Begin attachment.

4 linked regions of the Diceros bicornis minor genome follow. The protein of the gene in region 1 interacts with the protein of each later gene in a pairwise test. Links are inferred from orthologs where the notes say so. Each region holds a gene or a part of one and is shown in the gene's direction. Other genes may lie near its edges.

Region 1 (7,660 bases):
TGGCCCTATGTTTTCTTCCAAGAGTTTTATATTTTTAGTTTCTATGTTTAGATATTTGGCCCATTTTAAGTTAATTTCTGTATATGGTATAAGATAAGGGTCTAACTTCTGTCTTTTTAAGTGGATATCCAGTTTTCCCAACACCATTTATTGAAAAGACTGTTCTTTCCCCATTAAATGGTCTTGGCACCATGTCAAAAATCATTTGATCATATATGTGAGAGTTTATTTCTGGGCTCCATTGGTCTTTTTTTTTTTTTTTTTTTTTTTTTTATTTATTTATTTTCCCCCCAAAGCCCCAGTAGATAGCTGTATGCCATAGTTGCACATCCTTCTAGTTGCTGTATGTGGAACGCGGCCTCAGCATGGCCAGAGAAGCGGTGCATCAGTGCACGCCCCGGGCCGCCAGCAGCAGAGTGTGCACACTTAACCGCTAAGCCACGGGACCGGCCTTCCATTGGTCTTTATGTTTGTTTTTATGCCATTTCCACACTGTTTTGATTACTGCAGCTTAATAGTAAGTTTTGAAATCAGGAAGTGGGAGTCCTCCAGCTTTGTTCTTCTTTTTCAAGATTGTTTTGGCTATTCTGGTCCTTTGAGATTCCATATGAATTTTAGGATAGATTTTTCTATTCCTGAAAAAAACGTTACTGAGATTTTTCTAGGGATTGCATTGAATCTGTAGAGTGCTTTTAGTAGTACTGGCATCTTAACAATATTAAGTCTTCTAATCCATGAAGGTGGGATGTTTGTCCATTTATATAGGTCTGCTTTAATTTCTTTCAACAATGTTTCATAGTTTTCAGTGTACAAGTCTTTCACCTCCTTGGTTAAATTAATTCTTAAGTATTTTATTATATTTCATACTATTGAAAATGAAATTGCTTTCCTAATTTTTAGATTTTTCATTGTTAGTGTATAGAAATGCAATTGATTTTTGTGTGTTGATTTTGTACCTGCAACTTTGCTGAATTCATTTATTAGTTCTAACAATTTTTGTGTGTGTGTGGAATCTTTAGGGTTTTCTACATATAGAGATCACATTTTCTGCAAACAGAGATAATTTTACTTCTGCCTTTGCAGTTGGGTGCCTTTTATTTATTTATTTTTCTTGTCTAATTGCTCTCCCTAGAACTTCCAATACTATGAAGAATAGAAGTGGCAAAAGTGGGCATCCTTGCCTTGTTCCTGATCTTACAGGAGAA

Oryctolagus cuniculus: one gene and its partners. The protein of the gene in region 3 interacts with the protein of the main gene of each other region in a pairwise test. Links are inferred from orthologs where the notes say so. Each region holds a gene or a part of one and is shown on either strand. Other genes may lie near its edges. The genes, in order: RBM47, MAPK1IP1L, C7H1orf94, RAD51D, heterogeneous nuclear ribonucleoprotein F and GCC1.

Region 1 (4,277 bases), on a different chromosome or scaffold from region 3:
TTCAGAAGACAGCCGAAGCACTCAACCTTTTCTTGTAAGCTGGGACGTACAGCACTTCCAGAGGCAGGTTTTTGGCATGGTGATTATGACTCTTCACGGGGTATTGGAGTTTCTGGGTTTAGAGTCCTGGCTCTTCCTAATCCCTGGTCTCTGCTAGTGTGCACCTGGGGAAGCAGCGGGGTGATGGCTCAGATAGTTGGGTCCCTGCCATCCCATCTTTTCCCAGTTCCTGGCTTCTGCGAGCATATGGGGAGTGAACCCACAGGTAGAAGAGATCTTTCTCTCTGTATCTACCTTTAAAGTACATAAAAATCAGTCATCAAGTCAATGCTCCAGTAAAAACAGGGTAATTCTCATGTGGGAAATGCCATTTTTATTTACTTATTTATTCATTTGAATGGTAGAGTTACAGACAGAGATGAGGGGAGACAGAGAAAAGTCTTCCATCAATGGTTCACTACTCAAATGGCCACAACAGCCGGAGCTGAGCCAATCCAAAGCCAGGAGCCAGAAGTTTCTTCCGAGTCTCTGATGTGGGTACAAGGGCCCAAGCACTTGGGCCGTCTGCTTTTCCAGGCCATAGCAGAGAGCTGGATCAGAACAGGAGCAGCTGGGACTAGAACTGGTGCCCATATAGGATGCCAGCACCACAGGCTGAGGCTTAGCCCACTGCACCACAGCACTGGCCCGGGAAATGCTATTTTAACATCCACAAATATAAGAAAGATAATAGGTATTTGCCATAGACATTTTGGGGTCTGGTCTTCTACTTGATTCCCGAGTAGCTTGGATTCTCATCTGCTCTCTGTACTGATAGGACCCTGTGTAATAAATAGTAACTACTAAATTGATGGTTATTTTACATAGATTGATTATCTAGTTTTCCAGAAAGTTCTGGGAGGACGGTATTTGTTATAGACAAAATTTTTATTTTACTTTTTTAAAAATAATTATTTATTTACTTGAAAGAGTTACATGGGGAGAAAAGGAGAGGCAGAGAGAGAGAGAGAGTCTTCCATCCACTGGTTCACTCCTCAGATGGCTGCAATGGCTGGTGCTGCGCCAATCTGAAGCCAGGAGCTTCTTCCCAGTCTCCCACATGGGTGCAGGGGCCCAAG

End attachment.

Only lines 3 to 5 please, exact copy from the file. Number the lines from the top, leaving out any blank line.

TGGCCCTATGTTTTCTTCCAAGAGTTTTATATTTTTAGTTTCTATGTTTAGATATTTGGCCCATTTTAAGTTAATTTCTGTATATGGTATAAGATAAGGGTCTAACTTCTGTCTTTTTAAGTGGATATCCAGTTTTCCCAACACCATTTATTGAAAAGACTGTTCTTTCCCCATTAAATGGTCTTGGCACCATGTCAAAAATCATTTGATCATATATGTGAGAGTTTATTTCTGGGCTCCATTGGTCTTTTTTTTTTTTTTTTTTTTTTTTTTATTTATTTATTTTCCCCCCAAAGCCCCAGTAGATAGCTGTATGCCATAGTTGCACATCCTTCTAGTTGCTGTATGTGGAACGCGGCCTCAGCATGGCCAGAGAAGCGGTGCATCAGTGCACGCCCCGGGCCGCCAGCAGCAGAGTGTGCACACTTAACCGCTAAGCCACGGGACCGGCCTTCCATTGGTCTTTATGTTTGTTTTTATGCCATTTCCACACTGTTTTGATTACTGCAGCTTAATAGTAAGTTTTGAAATCAGGAAGTGGGAGTCCTCCAGCTTTGTTCTTCTTTTTCAAGATTGTTTTGGCTATTCTGGTCCTTTGAGATTCCATATGAATTTTAGGATAGATTTTTCTATTCCTGAAAAAAACGTTACTGAGATTTTTCTAGGGATTGCATTGAATCTGTAGAGTGCTTTTAGTAGTACTGGCATCTTAACAATATTAAGTCTTCTAATCCATGAAGGTGGGATGTTTGTCCATTTATATAGGTCTGCTTTAATTTCTTTCAACAATGTTTCATAGTTTTCAGTGTACAAGTCTTTCACCTCCTTGGTTAAATTAATTCTTAAGTATTTTATTATATTTCATACTATTGAAAATGAAATTGCTTTCCTAATTTTTAGATTTTTCATTGTTAGTGTATAGAAATGCAATTGATTTTTGTGTGTTGATTTTGTACCTGCAACTTTGCTGAATTCATTTATTAGTTCTAACAATTTTTGTGTGTGTGTGGAATCTTTAGGGTTTTCTACATATAGAGATCACATTTTCTGCAAACAGAGATAATTTTACTTCTGCCTTTGCAGTTGGGTGCCTTTTATTTATTTATTTTTCTTGTCTAATTGCTCTCCCTAGAACTTCCAATACTATGAAGAATAGAAGTGGCAAAAGTGGGCATCCTTGCCTTGTTCCTGATCTTACAGGAGAA

Oryctolagus cuniculus: one gene and its partners. The protein of the gene in region 3 interacts with the protein of the main gene of each other region in a pairwise test. Links are inferred from orthologs where the notes say so. Each region holds a gene or a part of one and is shown on either strand. Other genes may lie near its edges. The genes, in order: RBM47, MAPK1IP1L, C7H1orf94, RAD51D, heterogeneous nuclear ribonucleoprotein F and GCC1.

Region 1 (4,277 bases), on a different chromosome or scaffold from region 3: